The first steps a preschool student takes into a classroom can be the beginning of a fulfilling educational career. A recent report surveying 97,000 schools by the Department of Education’s Office for Civil Rights shows this is not the case for all students due to racial and economic discrimination.

The report found that black preschool students receive three times as many suspensions as white students. Black students make up only 18 percent of children in preschool programs but make up about half of the preschoolers suspended more than once, according to the report. Latino students, while representing about 33 percent of all preschoolers, make up 25 percent of preschoolers suspended.

While the data did not give reasons why students were suspended nor explanations for the apparent disparities, it also found racial minorities are more likely than white students to have limited access to challenging math and science courses. The report also showed science, technology, engineering and mathematics (STEM) courses at underresourced public schools are more likely to be taught by less experienced teachers who are paid less. A 2012 report by Level the Playing Field Institute (LPFI) showed just over half of African-American and Latino second graders in California reached STEM proficiency rates, compared to 78 percent of white and 86 percent of Asian students.

The theft of equal educational opportunity at an early age through high school only snowballs into higher education, creating gross achievement gaps. According to the LPFI report, 4,505 African-American students were enrolled in STEM majors across the UC and CSU systems in 2011, making about 3 percent of the total student population — Latinos accounted for 18 percent, while American Indian/Alaskan Native students made up .5 percent. Only about 72 African-American students were enrolled in computer science across the UC system in 2011.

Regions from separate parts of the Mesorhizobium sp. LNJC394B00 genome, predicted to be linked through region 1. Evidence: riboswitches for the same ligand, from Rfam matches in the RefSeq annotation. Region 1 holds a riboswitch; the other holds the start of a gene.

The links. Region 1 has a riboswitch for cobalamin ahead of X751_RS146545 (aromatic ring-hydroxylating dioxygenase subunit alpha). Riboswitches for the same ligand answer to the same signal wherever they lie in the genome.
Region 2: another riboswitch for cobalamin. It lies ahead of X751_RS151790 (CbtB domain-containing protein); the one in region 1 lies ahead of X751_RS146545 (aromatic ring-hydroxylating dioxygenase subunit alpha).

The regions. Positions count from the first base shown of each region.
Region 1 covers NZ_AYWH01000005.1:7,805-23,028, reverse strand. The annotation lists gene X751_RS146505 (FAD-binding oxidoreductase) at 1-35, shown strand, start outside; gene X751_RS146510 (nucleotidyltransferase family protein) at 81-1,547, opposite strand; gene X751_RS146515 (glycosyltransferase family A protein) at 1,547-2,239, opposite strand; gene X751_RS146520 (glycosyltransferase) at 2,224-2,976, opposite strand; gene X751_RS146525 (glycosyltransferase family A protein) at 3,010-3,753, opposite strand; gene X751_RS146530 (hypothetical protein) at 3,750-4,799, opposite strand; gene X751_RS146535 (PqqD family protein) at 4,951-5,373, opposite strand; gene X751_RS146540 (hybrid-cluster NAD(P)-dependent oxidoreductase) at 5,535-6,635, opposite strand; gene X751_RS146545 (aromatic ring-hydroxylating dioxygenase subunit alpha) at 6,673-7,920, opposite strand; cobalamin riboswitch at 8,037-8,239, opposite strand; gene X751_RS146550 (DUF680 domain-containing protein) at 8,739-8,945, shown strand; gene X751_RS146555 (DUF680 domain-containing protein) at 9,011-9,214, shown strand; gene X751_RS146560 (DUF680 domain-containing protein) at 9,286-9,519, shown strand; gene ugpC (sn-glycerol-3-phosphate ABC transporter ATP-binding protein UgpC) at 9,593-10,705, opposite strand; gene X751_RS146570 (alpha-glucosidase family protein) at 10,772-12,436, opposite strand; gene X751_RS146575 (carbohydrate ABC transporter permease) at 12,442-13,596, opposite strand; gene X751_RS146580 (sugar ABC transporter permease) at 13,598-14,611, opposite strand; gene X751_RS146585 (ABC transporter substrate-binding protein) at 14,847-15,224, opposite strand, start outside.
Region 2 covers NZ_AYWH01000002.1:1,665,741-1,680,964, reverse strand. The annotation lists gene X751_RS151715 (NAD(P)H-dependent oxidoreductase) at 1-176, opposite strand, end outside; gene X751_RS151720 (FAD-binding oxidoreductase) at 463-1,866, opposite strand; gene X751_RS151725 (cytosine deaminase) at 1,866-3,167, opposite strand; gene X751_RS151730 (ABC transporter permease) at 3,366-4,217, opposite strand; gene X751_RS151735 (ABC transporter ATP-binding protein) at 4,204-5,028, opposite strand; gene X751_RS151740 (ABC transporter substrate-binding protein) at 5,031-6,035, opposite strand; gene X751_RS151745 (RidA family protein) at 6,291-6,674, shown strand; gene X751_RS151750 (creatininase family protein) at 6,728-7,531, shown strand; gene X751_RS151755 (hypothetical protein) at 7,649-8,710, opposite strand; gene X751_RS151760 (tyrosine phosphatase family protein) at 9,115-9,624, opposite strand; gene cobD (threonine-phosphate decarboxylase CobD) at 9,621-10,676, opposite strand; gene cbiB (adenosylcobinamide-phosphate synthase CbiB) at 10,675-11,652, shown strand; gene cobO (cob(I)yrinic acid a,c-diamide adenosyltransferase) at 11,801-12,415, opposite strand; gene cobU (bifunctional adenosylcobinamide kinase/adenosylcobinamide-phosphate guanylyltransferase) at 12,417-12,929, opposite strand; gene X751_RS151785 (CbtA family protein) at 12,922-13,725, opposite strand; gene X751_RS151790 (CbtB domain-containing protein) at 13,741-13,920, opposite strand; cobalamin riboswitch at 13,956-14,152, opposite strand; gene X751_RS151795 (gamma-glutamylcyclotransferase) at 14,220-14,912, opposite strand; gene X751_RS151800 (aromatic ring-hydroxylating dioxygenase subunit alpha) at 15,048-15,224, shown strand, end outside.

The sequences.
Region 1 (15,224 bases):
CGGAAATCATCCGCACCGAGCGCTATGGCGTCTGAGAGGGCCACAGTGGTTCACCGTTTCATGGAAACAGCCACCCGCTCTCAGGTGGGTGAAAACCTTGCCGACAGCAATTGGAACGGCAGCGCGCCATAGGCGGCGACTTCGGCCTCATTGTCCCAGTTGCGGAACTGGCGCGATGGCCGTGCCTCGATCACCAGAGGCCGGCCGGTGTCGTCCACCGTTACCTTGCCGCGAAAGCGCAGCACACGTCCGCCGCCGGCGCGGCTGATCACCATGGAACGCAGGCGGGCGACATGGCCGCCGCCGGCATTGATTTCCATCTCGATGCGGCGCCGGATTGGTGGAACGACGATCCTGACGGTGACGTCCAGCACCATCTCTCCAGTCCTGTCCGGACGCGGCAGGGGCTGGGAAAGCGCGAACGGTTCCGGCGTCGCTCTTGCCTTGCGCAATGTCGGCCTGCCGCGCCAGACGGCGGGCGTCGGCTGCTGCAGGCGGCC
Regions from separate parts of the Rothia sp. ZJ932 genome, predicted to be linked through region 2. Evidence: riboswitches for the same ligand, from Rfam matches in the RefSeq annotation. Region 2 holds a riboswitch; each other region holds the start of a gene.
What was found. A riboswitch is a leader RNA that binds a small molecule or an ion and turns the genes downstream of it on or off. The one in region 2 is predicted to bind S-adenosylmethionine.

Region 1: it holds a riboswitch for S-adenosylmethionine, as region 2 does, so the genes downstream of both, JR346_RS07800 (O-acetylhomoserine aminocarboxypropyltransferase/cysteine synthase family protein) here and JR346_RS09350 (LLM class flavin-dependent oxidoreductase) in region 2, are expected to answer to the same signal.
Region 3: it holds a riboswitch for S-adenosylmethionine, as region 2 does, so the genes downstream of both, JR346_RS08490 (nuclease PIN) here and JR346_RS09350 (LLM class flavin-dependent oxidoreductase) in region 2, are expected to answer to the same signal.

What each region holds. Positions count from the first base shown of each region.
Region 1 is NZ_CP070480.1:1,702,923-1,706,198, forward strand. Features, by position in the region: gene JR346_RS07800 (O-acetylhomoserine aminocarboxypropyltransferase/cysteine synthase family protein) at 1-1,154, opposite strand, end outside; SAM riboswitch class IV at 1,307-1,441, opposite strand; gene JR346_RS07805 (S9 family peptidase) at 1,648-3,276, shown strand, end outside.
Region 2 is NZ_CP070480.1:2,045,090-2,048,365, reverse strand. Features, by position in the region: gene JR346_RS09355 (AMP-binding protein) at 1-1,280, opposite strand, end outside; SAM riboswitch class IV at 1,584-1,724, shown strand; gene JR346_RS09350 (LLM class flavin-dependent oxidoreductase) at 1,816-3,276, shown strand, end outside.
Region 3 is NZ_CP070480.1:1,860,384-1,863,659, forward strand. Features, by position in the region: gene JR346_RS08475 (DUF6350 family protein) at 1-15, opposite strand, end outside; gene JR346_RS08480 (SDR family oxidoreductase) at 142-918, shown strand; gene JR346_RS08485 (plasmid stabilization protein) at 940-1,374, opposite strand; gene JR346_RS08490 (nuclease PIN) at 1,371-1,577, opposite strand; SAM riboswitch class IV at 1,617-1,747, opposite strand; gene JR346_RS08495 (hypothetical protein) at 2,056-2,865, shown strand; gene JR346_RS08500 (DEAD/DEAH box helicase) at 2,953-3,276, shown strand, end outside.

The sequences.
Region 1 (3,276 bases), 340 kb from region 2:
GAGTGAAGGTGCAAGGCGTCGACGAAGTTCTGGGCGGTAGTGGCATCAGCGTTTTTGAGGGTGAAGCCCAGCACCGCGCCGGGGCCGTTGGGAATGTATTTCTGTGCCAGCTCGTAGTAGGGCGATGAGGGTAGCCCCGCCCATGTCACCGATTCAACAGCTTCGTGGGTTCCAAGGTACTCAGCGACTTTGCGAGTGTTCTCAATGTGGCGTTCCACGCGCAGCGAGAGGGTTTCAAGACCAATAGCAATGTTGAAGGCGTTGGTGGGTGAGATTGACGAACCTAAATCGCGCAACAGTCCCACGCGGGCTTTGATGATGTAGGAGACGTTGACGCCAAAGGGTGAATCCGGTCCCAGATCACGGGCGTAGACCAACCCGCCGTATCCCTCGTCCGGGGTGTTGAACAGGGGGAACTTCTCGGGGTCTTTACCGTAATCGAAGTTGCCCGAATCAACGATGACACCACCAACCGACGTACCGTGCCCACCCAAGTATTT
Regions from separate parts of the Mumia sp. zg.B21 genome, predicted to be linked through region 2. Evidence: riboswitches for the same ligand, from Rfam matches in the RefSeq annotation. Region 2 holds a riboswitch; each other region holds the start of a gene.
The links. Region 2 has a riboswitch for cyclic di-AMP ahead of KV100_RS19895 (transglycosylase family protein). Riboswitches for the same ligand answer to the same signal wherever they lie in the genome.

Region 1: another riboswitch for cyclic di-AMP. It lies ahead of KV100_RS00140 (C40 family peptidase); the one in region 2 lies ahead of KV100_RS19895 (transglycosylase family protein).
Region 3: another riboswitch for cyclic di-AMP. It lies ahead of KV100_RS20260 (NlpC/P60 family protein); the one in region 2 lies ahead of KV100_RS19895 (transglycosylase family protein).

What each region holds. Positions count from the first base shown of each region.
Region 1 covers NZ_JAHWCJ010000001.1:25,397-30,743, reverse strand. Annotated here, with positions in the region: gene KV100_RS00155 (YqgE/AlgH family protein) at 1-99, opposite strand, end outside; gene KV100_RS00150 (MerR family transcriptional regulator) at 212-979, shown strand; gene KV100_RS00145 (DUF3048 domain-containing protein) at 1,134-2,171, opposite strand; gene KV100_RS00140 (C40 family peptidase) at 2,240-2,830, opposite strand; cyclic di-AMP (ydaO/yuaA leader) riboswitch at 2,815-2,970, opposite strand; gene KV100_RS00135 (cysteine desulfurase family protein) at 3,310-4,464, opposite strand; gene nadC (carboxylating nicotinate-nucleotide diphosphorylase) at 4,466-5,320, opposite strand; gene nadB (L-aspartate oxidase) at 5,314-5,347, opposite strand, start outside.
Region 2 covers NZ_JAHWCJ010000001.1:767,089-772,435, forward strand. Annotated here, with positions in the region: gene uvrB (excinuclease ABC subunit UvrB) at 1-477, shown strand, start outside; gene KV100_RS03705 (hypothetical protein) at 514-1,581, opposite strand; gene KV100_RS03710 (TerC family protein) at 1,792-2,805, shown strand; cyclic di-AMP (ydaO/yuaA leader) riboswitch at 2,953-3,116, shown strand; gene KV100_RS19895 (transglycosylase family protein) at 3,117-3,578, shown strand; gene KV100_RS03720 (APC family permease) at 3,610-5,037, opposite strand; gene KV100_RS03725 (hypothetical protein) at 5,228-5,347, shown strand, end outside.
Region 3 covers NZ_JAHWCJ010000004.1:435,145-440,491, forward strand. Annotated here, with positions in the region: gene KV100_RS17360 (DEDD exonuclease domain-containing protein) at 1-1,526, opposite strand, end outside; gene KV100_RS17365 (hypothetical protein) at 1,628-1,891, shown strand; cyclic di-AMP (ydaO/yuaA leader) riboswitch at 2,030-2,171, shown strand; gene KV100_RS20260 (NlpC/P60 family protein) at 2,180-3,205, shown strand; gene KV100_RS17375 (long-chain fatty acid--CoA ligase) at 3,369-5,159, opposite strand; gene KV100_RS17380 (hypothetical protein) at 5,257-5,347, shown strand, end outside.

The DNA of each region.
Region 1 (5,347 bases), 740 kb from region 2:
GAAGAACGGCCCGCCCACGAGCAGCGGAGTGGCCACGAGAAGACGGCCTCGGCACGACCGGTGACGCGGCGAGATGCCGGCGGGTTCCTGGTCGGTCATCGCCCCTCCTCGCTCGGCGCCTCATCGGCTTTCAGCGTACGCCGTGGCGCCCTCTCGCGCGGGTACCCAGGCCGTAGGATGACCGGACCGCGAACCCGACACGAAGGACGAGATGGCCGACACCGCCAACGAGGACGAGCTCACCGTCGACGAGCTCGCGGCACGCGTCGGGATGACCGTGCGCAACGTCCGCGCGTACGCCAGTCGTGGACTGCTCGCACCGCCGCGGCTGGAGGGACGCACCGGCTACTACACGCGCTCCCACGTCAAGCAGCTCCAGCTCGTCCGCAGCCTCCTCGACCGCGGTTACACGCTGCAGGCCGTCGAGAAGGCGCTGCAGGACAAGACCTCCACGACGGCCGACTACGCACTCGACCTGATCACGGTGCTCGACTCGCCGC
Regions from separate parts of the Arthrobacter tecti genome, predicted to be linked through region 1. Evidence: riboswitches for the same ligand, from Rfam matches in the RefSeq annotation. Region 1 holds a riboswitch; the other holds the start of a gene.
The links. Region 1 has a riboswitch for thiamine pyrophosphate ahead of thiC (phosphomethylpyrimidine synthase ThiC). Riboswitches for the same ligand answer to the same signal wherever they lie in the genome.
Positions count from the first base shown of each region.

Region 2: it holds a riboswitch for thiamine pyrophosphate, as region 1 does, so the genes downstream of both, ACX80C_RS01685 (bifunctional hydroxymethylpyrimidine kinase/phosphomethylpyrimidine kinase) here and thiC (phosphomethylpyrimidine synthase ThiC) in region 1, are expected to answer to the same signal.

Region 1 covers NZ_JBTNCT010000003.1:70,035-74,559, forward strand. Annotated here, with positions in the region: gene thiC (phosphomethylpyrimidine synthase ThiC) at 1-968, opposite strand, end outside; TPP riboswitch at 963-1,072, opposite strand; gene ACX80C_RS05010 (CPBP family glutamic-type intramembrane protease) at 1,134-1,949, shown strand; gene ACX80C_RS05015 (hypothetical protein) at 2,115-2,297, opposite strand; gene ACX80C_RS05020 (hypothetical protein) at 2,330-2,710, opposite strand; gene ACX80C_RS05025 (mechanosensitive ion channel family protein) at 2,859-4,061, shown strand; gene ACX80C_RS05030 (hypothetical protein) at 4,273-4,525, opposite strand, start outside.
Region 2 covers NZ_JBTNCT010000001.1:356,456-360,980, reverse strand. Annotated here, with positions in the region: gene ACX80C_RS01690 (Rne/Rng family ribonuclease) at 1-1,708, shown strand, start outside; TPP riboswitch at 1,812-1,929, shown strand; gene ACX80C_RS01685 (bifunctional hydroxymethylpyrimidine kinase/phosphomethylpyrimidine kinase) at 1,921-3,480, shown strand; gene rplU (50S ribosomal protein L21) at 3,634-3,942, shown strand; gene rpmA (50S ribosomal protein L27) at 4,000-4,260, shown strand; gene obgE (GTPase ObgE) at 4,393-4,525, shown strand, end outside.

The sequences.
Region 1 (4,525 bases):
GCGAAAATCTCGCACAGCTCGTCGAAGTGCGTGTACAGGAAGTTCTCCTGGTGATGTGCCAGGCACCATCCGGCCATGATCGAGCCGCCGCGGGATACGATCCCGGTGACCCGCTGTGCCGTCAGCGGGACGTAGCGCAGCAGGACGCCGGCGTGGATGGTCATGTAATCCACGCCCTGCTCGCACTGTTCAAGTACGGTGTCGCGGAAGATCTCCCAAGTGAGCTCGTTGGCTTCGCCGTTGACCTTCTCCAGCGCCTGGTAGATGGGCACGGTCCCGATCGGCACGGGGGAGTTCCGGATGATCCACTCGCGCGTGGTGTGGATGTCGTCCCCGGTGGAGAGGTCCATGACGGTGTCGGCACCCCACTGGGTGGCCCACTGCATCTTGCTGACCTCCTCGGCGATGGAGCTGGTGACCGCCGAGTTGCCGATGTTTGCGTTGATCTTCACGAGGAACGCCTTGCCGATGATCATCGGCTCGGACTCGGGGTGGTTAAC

While the statistics show this problem peaks at colleges and universities, the underrepresentation of students of color in STEM majors can hardly be addressed at the higher education level. By the time students are in high school, many lack the foundation to consider the STEM path, let alone complete it if admitted to a university. By eighth grade, African-American and Latino students are less likely to enroll in Algebra I and less likely to reach proficiency in other STEM courses than their peers.

President Obama’s prioritization of low-income schools in his recent budget proposal directly addresses racial and economic inequalities and discrimination that remain embedded in our nation’s education system. One proposal specifically addresses inequalities in accessibility to high quality education, specifically STEM classes for schools in low-income neighborhoods.

The proposal is the latest phase of President Obama’s competitive grant program, Race to the Top, which was created in 2009 as a part of the American Recovery and Reinvestment Act. The proposal will award $300 million in grants to schools offering the best plan to better prepare students for college and careers. Race to the Top will invest in teachers and use data-driven research to improve low-performing schools.

While opportunities in the STEM fields continue to grow, low-income students are often left without a chance to compete for some of the highest paying jobs. Race to the Top will do more than just provide guidelines, but will promote necessary modifications to a dysfunctional education system. The grant will not only focus on promoting data-driven decisions and increasing equal access to more advanced math and science classes, but also support schools financially so they can implement their plans.

At the same time, the communities President Obama wants to target are more than numbers to count toward a statistic. We should be paying attention to the particular conditions surrounding students in each community and at each school, in order to generate more data. This type of data could be used to inform decisions and encourage thoughtful solutions to the inequalities continuing in many low-income schools across the country.